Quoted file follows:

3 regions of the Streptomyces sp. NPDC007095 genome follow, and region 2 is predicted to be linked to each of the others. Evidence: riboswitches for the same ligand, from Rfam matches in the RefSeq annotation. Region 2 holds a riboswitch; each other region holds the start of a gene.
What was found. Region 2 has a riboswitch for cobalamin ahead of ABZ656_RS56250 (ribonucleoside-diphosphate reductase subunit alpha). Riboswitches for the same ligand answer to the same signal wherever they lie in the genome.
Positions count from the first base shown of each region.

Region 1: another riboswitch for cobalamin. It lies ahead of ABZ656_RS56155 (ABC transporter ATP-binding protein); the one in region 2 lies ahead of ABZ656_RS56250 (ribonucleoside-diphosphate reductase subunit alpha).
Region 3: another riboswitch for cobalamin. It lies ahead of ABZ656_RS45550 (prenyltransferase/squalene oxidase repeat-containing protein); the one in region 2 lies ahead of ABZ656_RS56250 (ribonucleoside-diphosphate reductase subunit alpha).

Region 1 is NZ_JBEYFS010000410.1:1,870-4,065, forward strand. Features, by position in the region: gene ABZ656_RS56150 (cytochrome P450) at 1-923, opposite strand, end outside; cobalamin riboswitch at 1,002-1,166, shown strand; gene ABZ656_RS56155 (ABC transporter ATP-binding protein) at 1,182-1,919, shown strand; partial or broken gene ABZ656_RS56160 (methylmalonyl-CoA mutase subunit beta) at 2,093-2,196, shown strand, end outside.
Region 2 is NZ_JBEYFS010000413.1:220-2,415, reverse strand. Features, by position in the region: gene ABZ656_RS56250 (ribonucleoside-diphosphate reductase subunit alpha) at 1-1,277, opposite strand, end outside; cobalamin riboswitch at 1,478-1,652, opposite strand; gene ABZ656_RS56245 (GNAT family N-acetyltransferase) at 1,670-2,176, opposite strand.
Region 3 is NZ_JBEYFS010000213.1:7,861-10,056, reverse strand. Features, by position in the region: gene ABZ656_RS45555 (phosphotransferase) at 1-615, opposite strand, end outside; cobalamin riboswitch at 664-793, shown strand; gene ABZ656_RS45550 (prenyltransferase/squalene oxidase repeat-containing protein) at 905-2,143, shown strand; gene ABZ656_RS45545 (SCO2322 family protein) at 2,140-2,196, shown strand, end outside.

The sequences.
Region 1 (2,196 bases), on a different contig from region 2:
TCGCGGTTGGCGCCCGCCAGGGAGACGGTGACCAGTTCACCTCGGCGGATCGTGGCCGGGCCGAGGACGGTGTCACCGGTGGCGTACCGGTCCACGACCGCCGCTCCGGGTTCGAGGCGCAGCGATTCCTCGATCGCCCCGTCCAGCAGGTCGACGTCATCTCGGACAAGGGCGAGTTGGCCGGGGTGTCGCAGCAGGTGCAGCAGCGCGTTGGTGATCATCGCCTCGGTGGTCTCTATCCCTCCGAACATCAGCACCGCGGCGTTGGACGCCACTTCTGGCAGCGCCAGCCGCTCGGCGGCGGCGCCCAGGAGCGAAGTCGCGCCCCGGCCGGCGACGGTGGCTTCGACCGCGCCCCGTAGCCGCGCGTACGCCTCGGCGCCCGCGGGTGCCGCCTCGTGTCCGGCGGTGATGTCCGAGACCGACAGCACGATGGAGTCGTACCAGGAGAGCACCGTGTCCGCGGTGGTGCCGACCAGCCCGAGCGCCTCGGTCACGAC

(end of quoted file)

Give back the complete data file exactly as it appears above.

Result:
3 regions of the Streptomyces sp. NPDC007095 genome follow, and region 2 is predicted to be linked to each of the others. Evidence: riboswitches for the same ligand, from Rfam matches in the RefSeq annotation. Region 2 holds a riboswitch; each other region holds the start of a gene.
What was found. Region 2 has a riboswitch for cobalamin ahead of ABZ656_RS56250 (ribonucleoside-diphosphate reductase subunit alpha). Riboswitches for the same ligand answer to the same signal wherever they lie in the genome.
Positions count from the first base shown of each region.

Region 1: another riboswitch for cobalamin. It lies ahead of ABZ656_RS56155 (ABC transporter ATP-binding protein); the one in region 2 lies ahead of ABZ656_RS56250 (ribonucleoside-diphosphate reductase subunit alpha).
Region 3: another riboswitch for cobalamin. It lies ahead of ABZ656_RS45550 (prenyltransferase/squalene oxidase repeat-containing protein); the one in region 2 lies ahead of ABZ656_RS56250 (ribonucleoside-diphosphate reductase subunit alpha).

Region 1 is NZ_JBEYFS010000410.1:1,870-4,065, forward strand. Features, by position in the region: gene ABZ656_RS56150 (cytochrome P450) at 1-923, opposite strand, end outside; cobalamin riboswitch at 1,002-1,166, shown strand; gene ABZ656_RS56155 (ABC transporter ATP-binding protein) at 1,182-1,919, shown strand; partial or broken gene ABZ656_RS56160 (methylmalonyl-CoA mutase subunit beta) at 2,093-2,196, shown strand, end outside.
Region 2 is NZ_JBEYFS010000413.1:220-2,415, reverse strand. Features, by position in the region: gene ABZ656_RS56250 (ribonucleoside-diphosphate reductase subunit alpha) at 1-1,277, opposite strand, end outside; cobalamin riboswitch at 1,478-1,652, opposite strand; gene ABZ656_RS56245 (GNAT family N-acetyltransferase) at 1,670-2,176, opposite strand.
Region 3 is NZ_JBEYFS010000213.1:7,861-10,056, reverse strand. Features, by position in the region: gene ABZ656_RS45555 (phosphotransferase) at 1-615, opposite strand, end outside; cobalamin riboswitch at 664-793, shown strand; gene ABZ656_RS45550 (prenyltransferase/squalene oxidase repeat-containing protein) at 905-2,143, shown strand; gene ABZ656_RS45545 (SCO2322 family protein) at 2,140-2,196, shown strand, end outside.

The sequences.
Region 1 (2,196 bases), on a different contig from region 2:
TCGCGGTTGGCGCCCGCCAGGGAGACGGTGACCAGTTCACCTCGGCGGATCGTGGCCGGGCCGAGGACGGTGTCACCGGTGGCGTACCGGTCCACGACCGCCGCTCCGGGTTCGAGGCGCAGCGATTCCTCGATCGCCCCGTCCAGCAGGTCGACGTCATCTCGGACAAGGGCGAGTTGGCCGGGGTGTCGCAGCAGGTGCAGCAGCGCGTTGGTGATCATCGCCTCGGTGGTCTCTATCCCTCCGAACATCAGCACCGCGGCGTTGGACGCCACTTCTGGCAGCGCCAGCCGCTCGGCGGCGGCGCCCAGGAGCGAAGTCGCGCCCCGGCCGGCGACGGTGGCTTCGACCGCGCCCCGTAGCCGCGCGTACGCCTCGGCGCCCGCGGGTGCCGCCTCGTGTCCGGCGGTGATGTCCGAGACCGACAGCACGATGGAGTCGTACCAGGAGAGCACCGTGTCCGCGGTGGTGCCGACCAGCCCGAGCGCCTCGGTCACGAC